This gut wrenching true story, Shake Hands with the Devil, reminded me a lot of Hotel Rwanda, but that isn’t a bad thing. The film brings to light more of the atrocities, reasons for war and the intimidation the UN peacekeepers had to face. Incredible good filming presents the era, country and it’s people realistically both in a period of adjustment and conflict. I liked this film very much and recommend it highly to those who want a taste of Director Roger Spottiswoode suspense filled storytelling.
The movie centers on the appointment of Lieutenant-General Romeo Dallaire to lead the UN forces in Rwanda during a cease-fire between the Hutu and the Tutsis following a bloody war that had a high death toll. With the county hair trigger away from a restart of another conflict, Dallaire tries to communicate with each of the divided factions. He starts to make headway, until greed, ego, politics and animosity strike.
Shake Hands With the Devil makes a strong statement against war and violence. It shows how intervention by outside countries can force people to take sides against each other. In this story we find the reason for conflict between the Hutus and the Tutsis coming about with Rwanda’s Independence from Belgium. With the overwhelming number of Hutus, the government was set up in their favor that started a battle ending up killing off a great number of Tutsis and put a lot of them in exile. This set the stage for the film and the final outcome.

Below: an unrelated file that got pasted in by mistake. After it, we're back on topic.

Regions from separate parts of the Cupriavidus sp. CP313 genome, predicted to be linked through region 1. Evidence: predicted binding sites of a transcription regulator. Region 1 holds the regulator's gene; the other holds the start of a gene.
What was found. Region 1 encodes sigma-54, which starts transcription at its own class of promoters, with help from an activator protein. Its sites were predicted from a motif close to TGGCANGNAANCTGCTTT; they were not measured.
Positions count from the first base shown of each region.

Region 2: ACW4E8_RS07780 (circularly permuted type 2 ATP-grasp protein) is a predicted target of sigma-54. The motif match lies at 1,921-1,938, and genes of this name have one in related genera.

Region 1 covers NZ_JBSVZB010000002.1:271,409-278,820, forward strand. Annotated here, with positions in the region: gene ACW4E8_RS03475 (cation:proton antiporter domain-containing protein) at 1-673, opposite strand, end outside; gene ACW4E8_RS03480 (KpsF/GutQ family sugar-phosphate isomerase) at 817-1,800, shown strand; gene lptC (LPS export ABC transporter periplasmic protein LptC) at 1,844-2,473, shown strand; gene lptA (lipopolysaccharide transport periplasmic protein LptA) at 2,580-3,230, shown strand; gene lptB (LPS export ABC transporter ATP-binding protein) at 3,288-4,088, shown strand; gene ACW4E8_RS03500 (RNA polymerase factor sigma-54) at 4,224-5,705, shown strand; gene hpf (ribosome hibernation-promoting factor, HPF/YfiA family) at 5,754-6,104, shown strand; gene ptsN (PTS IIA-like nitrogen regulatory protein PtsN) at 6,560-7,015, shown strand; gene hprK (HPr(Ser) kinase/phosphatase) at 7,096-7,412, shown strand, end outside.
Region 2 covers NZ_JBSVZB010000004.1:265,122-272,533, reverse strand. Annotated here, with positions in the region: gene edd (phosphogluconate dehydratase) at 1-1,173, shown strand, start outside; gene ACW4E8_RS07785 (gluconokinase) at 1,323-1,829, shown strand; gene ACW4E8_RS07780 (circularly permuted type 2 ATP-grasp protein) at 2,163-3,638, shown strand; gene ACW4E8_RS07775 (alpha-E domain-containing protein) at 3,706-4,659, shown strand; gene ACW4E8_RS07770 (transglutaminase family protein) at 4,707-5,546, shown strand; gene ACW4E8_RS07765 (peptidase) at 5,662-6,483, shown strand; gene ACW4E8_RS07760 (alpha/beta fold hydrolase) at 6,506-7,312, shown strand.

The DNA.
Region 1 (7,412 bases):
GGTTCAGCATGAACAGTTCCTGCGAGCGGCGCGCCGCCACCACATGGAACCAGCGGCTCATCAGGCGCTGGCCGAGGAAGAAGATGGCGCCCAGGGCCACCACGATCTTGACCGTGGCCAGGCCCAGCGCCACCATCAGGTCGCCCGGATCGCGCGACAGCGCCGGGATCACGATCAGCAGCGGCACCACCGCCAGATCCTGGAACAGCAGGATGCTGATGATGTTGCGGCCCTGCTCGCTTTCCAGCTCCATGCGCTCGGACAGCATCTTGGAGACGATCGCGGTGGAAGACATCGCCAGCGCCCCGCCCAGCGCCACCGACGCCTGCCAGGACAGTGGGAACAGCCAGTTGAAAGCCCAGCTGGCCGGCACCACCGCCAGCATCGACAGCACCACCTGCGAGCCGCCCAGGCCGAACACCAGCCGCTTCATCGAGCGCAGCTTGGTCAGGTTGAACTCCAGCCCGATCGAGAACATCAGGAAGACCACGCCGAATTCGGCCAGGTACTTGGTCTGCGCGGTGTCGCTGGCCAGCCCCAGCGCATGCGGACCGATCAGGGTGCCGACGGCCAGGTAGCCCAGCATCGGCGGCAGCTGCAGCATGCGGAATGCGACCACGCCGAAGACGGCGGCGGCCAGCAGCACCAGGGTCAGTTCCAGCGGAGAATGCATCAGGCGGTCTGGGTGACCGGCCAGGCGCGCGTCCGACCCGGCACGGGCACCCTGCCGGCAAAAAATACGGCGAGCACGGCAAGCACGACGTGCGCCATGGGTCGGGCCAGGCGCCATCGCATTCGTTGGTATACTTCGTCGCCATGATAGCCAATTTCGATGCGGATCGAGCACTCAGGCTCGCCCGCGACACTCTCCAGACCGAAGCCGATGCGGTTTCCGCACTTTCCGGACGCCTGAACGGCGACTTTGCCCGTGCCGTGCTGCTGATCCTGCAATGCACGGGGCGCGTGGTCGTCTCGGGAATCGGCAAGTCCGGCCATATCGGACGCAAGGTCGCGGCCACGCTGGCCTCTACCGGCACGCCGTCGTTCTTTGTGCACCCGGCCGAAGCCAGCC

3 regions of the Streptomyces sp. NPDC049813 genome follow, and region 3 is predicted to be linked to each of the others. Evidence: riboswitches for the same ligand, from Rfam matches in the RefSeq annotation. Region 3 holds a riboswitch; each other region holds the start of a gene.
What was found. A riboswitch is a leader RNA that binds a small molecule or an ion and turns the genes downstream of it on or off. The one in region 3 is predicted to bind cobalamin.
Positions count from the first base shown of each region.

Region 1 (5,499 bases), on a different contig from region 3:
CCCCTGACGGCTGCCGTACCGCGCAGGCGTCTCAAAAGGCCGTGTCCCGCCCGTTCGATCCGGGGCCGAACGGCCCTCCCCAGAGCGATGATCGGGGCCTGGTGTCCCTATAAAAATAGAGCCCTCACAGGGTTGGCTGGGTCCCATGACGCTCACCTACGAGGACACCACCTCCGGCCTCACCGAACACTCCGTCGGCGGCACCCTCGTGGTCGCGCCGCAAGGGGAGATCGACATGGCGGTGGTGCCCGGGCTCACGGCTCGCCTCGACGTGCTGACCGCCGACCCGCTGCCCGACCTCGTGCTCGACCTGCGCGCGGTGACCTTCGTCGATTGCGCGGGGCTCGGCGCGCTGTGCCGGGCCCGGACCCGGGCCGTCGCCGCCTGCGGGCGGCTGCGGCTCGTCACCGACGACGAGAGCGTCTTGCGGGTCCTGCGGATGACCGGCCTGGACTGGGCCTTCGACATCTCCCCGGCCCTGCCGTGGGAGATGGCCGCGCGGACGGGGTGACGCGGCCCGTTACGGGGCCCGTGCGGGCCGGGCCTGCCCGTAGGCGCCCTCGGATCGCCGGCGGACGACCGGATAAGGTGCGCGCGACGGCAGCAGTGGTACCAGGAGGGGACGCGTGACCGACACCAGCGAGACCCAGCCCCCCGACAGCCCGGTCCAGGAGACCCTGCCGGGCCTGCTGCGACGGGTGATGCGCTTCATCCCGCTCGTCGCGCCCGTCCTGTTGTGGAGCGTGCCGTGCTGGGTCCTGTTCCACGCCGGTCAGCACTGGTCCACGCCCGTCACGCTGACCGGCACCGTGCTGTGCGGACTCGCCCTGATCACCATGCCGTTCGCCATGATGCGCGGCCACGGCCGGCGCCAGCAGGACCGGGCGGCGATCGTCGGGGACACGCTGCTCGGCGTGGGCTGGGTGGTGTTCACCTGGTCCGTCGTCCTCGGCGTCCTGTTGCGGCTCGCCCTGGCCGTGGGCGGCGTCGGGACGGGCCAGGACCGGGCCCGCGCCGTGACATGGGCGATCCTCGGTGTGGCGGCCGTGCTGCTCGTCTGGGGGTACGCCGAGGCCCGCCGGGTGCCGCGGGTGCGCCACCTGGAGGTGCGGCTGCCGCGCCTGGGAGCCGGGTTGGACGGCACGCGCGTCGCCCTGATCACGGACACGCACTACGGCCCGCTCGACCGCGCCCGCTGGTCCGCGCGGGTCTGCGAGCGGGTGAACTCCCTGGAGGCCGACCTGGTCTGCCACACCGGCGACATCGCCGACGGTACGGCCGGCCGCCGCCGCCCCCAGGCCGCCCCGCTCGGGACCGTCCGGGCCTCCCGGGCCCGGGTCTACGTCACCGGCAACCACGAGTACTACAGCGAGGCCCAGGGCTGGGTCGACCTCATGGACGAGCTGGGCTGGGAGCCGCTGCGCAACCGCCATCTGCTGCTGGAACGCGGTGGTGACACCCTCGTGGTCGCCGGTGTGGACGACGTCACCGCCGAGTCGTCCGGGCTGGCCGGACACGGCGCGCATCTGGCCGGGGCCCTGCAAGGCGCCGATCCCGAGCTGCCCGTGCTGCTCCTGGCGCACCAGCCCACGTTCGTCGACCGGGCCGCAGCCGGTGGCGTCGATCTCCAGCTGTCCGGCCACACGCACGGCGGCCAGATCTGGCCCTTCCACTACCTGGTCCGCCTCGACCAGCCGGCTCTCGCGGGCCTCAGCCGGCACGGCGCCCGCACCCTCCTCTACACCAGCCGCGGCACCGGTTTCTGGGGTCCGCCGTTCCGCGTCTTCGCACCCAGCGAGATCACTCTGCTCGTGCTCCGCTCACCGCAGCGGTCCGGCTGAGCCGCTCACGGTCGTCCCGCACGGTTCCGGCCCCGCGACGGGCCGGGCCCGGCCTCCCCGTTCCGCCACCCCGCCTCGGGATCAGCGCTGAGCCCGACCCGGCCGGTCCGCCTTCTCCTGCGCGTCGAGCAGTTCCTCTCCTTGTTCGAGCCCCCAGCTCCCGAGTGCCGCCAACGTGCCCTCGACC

The acting here is way above par, cinematography brilliant in all scenes of the production and direction impeccable. Spottiswoode gives a strong view of the lack of morality, wickedness and devastating results of the futile war. Cinematographer Miroslaw Baszak (Pontypool, Land of the Dead) makes his camera do tricks with the lighting in order to give the viewer a more suspenseful and gut wrenching view of the extreme action. His ability to work with actors that have to act wild and scary makes the screen story very believable and terrifying.
The bonus features are good especially the Making of Shake Hands With The Devil. Turn on the Audio Commentary and listen to Director Roger Spottiswoode and the real Lt. Dallaire comment on the production the second time you watch film.
Shake Hands With The Devil is rated R for some disturbing violent images and brief strong language.
FINAL ANALYSIS: Realism through brilliant filmmaking makes this humanity flick a hit. (A)
Starring: Roy DuPuis, Owen Sejake, Odile Katesi Gakire, Michel Mongeau and John Sibi-Okumu
Directed by: Roger Spottiswoode
MPAA Rating: R for some disturbing violent images and brief strong language.
Genre: Art/Foreign, Drama, English Subtitles
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